There was one headlamp between us.  It was going to be close.  We were heading onto the unfamiliar, highly exposed, legendarily steep Castle Ridge Trail.  The perfection of the weather was a gift.  I couldn't help but imagine the difficulties it was capable of causing before jumping back into boundless gratitude for the spectacular late-afternoon light all around.  

Blue-green lichen, dark purple diapensia foliage, golden grasses, granite in every shade of gray and silver, glowing shapes and edges, jagged lines.  It was almost too much; I think I may have scared Tim.  (But not as much as when I attempted to pluralize "radius" and failed.  Never have I seen such fear in a man's eyes.)  The unimaginable beauty was untouched and untouchable by my gravely limited skills as faux-photographer/writer.  I tried to memorize it with all my being, scampering as briskly as terrain allowed.

I loved the puzzle of steep slabs and winding drops over the Castles.  I was torn between wishing to slowly, completely savor each step and every vantage point, and wishing to get down off the tricky stuff while we could still see.

There were multiple occasions where the steepness required extra time for me to descend.  What helped most was simply to not be alone.  Tim and I seem to have similar paces a lot of the time, but not always.  Streams and slabs didn't seem to affect him at all.  He is a patient soul.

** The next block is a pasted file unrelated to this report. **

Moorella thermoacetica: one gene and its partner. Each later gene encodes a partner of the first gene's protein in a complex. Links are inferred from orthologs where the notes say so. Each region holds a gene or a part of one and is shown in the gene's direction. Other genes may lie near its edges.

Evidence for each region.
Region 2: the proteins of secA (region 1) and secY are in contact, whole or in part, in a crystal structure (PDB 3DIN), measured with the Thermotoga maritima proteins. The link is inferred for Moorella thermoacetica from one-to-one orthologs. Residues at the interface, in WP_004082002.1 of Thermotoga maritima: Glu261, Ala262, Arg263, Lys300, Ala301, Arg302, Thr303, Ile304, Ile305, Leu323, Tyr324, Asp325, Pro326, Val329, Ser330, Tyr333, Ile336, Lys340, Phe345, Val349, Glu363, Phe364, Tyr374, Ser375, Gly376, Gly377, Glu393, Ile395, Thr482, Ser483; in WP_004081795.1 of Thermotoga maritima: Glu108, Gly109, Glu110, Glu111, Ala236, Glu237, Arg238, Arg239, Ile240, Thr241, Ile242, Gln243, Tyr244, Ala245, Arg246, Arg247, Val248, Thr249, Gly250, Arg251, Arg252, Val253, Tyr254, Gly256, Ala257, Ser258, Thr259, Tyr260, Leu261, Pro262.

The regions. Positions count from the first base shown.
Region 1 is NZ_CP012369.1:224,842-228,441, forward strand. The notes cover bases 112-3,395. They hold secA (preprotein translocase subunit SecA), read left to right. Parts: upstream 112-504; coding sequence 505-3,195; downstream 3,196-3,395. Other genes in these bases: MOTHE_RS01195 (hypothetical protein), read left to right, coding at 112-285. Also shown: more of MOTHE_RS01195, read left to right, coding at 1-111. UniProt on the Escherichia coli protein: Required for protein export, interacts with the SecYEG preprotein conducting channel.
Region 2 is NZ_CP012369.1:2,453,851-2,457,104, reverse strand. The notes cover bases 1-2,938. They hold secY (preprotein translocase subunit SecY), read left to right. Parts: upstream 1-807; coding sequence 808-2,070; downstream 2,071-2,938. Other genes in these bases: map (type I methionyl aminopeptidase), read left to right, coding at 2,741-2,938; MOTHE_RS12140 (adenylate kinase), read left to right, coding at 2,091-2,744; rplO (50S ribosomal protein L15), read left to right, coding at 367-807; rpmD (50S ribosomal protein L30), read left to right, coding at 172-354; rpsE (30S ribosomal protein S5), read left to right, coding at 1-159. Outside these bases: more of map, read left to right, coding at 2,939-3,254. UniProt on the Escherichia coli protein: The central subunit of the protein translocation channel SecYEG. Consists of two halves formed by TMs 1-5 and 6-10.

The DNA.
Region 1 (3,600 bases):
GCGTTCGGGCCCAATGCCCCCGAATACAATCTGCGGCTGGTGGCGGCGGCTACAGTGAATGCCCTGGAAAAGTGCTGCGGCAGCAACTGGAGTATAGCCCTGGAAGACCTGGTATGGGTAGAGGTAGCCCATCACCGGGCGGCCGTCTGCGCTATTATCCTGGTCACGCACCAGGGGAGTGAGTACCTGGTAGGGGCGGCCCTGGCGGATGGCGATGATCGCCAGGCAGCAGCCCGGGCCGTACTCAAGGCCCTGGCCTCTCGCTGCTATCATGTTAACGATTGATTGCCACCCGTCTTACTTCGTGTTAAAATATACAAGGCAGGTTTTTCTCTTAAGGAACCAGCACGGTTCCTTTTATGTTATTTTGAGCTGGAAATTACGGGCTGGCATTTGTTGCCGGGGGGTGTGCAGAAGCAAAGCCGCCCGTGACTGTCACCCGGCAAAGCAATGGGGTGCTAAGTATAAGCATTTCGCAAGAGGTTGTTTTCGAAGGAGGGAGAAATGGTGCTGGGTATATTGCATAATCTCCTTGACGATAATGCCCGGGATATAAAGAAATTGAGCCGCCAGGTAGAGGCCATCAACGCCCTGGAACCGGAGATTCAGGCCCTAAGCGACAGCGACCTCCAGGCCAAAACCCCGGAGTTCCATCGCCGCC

Relief and tree line came hand in hand.  The trail would level off before too long, and we'd travel with more swiftness.  The alpenglow cast its softness along the Israel ridge, near the path of our ascent.  We became quiet at times, and though I felt exceedingly well, I could feel the recent lack of sleep (and the decision to get up at 4:40am to read for half an hour...) affecting me too much.   

We startled a grouse.  A human appeared behind us, passed us, went off trail ahead, came back upwards, reset, and was gone.  My feet, now warm and dry, and strangely not sore even in the Brooks shoes(!) wondered if there would be many stream crossings below.  

I thought tired-person thoughts, amorphous and laced with euphoria of the day.  Nonstop questions that I couldn't seem to form. Endless rolls of thought-cloud that had no place.  I wanted to ask more about Chris but couldn't quite do it.  How do I miss (for lack of better word) someone who you didn't know, but whose spirit is precisely the fire you wish to feed?  How do I give back?

Tim kept a solid pace; he pointed but did not stop when the waxing gibbous rose over Castle Ravine.  At the final junction, he suggested we whip off a second lap.  No biggie.